EARLY LATE-PLEISTOCENE MEGADROUGHTS IN AFRICA AND THEIR ECOLOGICAL CONSEQUENCES FOR HOMO SAPIENS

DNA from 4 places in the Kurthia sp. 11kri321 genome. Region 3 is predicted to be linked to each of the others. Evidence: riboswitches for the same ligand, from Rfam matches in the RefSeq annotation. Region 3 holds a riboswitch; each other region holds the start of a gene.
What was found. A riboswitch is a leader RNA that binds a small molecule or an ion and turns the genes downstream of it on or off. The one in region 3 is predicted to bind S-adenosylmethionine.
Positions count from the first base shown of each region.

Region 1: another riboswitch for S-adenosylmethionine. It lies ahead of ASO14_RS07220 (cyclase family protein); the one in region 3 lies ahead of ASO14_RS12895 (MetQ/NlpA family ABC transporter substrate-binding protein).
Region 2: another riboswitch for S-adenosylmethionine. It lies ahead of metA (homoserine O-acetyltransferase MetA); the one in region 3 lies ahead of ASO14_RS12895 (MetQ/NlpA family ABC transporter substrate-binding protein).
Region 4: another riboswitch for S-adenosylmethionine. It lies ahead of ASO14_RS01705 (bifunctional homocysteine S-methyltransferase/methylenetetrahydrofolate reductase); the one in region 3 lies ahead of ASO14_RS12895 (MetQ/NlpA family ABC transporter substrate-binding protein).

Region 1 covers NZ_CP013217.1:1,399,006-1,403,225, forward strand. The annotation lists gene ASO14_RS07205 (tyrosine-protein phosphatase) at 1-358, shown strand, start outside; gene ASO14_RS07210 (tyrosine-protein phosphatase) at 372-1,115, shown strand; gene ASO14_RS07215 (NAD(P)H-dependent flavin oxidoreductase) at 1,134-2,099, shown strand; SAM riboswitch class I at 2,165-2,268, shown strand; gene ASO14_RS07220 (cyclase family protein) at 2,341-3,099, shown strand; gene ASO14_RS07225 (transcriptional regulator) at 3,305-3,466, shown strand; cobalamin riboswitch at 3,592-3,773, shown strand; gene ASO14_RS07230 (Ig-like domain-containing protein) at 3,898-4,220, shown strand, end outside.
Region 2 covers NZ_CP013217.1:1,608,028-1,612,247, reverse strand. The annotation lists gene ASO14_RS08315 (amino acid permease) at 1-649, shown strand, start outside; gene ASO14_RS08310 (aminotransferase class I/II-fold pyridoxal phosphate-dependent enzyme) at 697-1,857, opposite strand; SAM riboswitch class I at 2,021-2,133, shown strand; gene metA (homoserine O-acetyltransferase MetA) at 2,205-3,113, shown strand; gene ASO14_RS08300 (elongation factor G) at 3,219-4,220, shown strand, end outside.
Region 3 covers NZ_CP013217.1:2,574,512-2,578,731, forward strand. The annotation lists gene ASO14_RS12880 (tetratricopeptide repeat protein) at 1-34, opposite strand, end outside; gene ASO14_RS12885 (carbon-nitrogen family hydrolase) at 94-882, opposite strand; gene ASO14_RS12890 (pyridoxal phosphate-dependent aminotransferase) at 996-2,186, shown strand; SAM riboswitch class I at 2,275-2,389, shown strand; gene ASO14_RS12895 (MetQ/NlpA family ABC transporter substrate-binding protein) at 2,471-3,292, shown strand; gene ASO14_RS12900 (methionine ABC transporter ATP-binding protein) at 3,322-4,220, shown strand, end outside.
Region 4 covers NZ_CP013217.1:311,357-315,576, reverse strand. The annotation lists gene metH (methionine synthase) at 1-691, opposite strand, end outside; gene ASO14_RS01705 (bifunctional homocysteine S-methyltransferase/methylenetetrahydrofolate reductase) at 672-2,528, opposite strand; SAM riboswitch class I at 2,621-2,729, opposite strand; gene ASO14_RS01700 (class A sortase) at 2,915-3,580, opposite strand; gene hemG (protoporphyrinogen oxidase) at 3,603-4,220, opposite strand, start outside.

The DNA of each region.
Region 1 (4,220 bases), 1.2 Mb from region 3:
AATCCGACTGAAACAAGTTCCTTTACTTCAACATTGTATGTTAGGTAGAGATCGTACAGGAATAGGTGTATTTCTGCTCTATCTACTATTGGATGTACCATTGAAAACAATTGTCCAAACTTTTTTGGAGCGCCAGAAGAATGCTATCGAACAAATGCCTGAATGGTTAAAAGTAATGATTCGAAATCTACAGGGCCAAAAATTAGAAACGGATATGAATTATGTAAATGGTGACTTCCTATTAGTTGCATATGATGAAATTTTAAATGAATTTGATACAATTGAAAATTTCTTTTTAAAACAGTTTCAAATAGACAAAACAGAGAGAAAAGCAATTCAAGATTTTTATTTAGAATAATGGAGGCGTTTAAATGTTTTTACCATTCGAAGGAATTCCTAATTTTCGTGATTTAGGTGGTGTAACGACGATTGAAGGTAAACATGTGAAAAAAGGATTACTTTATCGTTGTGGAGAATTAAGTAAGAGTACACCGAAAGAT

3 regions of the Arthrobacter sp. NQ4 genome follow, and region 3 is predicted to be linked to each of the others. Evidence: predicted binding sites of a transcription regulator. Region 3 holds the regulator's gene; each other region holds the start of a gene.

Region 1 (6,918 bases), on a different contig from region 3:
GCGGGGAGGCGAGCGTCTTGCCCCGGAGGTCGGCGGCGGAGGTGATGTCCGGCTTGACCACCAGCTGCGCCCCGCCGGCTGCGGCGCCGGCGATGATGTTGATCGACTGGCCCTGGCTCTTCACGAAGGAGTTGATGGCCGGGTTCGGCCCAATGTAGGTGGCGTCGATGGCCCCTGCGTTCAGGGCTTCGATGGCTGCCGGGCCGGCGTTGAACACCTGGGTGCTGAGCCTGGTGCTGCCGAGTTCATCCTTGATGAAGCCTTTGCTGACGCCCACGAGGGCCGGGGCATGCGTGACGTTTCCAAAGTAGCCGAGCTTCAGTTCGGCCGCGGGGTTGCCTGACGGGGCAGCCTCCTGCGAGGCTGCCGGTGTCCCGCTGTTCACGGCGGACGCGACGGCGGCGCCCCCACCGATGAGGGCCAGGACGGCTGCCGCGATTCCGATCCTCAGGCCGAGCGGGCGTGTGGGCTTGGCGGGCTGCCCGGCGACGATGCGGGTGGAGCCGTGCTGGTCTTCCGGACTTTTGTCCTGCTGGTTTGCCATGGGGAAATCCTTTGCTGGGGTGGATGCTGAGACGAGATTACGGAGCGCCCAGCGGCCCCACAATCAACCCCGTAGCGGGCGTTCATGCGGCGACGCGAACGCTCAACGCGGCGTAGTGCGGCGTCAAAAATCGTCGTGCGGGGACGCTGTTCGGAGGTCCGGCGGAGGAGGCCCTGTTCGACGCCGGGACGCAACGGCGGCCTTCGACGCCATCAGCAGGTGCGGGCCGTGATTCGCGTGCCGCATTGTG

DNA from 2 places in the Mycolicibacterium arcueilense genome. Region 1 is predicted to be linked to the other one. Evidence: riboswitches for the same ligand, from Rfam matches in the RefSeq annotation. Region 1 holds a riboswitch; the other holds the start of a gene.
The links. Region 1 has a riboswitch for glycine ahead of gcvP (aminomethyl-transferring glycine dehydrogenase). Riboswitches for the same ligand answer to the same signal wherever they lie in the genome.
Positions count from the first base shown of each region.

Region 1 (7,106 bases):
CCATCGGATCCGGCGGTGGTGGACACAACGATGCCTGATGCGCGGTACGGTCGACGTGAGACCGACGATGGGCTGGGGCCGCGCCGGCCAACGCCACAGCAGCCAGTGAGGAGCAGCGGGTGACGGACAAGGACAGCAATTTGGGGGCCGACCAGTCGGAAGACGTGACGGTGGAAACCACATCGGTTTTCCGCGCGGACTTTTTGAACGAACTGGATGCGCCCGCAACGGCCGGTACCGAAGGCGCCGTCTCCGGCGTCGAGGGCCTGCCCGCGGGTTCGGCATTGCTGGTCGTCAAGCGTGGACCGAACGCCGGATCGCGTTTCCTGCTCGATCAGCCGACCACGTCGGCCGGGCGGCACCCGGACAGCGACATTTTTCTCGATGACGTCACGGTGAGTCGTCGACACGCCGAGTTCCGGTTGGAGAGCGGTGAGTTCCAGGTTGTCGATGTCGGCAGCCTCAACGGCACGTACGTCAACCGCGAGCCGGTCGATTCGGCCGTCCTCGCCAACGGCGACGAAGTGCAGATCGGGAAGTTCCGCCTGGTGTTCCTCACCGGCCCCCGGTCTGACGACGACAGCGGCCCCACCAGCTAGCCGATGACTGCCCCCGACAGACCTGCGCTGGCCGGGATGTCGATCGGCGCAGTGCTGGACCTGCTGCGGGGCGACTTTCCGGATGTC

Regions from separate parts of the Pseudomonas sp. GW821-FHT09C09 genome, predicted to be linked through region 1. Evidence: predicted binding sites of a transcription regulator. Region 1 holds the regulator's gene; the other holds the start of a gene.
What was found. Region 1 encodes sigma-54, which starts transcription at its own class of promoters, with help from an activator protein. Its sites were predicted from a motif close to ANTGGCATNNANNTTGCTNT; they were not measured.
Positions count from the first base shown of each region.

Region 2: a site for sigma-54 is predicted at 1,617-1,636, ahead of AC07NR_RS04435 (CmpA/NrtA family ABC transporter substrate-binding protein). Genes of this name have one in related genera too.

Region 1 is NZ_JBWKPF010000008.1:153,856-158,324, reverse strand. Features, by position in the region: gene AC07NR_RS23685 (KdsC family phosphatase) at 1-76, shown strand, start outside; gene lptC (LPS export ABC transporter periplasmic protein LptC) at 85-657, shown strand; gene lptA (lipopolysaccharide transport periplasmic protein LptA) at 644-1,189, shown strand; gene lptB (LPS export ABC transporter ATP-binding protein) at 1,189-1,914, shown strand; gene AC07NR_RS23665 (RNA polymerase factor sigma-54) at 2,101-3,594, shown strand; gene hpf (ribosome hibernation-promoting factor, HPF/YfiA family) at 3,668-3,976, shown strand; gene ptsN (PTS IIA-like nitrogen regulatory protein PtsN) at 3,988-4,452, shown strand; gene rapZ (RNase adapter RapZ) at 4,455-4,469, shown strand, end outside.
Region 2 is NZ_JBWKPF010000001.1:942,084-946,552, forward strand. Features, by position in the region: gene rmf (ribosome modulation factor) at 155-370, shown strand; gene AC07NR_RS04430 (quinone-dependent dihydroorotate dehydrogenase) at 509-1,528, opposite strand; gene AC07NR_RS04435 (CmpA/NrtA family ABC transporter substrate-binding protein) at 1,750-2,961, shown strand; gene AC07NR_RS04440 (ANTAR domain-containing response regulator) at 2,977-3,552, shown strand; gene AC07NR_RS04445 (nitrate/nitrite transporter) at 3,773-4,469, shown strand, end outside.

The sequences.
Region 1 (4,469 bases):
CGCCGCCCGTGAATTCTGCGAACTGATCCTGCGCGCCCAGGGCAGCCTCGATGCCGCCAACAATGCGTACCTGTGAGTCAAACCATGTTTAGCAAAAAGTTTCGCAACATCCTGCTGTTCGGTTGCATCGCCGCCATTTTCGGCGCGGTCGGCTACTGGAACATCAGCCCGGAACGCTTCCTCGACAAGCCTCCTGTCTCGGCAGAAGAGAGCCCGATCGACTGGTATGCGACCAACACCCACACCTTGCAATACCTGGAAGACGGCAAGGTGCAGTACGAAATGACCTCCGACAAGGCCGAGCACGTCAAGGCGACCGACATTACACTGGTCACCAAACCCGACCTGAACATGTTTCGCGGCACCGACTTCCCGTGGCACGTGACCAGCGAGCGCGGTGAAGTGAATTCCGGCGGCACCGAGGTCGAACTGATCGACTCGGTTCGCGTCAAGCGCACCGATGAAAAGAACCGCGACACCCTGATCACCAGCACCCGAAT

These drought episodes and their termination ~90ka provide a context for understanding both an hypothesized human population bottleneck suggested by molecular genetic evidence to have occurred in the Late-Middle or Early-Late Pleistocene in Africa, and the subsequent rebound of human populations and their expansion out of Africa. Archaeological data shows that whereas occupation sites in both North and South Africa are common during the megadrought period, in tropical Africa such sites are rare and restricted to high elevations. Furthermore, archaeological sites become much more common in the immediate aftermath of the worst episodes of megadrought after 90ka. The combined data suggests a most probable period for expansion of anatomically modern humans out of Africa occurring between ~90-75ka.